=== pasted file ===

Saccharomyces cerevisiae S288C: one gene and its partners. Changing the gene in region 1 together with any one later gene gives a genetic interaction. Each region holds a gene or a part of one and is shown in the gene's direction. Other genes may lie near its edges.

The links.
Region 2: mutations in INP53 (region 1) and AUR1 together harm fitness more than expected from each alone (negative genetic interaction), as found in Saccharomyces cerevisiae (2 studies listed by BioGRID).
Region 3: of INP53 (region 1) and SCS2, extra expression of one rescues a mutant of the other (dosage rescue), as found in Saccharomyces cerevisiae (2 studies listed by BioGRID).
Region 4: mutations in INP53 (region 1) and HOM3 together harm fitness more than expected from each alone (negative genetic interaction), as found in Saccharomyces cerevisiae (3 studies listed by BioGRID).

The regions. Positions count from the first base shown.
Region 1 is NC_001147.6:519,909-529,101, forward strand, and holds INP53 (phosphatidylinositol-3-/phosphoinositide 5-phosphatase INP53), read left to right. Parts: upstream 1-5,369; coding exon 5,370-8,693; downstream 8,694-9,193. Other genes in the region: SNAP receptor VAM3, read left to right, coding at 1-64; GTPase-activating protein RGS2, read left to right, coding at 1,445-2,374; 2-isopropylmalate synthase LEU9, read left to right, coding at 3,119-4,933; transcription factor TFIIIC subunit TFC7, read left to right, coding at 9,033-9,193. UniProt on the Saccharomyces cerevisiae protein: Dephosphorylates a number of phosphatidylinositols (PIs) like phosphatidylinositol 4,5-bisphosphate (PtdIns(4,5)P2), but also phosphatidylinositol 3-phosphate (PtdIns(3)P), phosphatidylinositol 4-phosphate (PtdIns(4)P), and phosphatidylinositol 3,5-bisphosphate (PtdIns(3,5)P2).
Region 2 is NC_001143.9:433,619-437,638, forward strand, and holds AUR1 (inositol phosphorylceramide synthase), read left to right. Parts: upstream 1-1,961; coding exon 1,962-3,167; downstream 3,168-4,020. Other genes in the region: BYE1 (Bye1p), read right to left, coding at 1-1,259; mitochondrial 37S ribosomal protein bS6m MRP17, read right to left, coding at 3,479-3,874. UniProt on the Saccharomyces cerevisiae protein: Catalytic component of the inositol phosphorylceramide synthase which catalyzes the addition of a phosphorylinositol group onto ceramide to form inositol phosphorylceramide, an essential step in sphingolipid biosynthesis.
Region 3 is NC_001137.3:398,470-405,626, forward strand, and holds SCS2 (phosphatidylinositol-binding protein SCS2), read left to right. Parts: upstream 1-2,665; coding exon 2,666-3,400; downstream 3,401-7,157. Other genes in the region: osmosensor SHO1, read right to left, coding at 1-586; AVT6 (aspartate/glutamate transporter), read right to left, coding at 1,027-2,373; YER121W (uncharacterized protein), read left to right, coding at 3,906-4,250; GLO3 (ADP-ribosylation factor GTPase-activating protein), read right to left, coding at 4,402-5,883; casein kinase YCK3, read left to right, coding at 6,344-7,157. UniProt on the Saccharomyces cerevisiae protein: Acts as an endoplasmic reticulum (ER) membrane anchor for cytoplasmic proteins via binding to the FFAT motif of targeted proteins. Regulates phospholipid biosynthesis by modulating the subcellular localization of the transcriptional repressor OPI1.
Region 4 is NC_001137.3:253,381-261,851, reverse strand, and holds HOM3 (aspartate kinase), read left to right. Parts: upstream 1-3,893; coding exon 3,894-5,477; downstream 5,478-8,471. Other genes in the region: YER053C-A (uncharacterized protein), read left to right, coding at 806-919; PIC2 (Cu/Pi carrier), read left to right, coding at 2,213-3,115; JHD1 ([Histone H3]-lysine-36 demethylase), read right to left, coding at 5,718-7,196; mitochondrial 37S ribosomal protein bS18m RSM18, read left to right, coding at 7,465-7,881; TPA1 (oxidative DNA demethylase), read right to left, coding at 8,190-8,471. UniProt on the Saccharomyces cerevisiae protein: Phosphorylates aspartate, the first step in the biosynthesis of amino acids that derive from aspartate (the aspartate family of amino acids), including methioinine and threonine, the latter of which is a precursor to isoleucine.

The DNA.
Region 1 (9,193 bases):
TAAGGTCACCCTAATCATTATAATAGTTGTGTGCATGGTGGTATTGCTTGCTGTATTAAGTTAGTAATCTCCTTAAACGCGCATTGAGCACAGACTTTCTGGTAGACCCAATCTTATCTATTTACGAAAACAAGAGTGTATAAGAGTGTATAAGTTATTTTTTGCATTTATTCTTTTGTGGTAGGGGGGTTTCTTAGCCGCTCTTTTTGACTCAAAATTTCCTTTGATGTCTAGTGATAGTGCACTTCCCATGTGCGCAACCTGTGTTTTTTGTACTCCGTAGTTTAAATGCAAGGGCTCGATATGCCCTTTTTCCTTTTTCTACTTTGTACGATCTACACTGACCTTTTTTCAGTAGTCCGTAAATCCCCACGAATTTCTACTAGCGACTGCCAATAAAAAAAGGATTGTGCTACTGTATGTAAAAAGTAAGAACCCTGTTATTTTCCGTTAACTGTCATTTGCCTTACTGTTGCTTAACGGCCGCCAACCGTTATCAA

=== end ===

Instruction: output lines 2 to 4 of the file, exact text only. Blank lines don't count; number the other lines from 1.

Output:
The links.
Region 2: mutations in INP53 (region 1) and AUR1 together harm fitness more than expected from each alone (negative genetic interaction), as found in Saccharomyces cerevisiae (2 studies listed by BioGRID).
Region 3: of INP53 (region 1) and SCS2, extra expression of one rescues a mutant of the other (dosage rescue), as found in Saccharomyces cerevisiae (2 studies listed by BioGRID).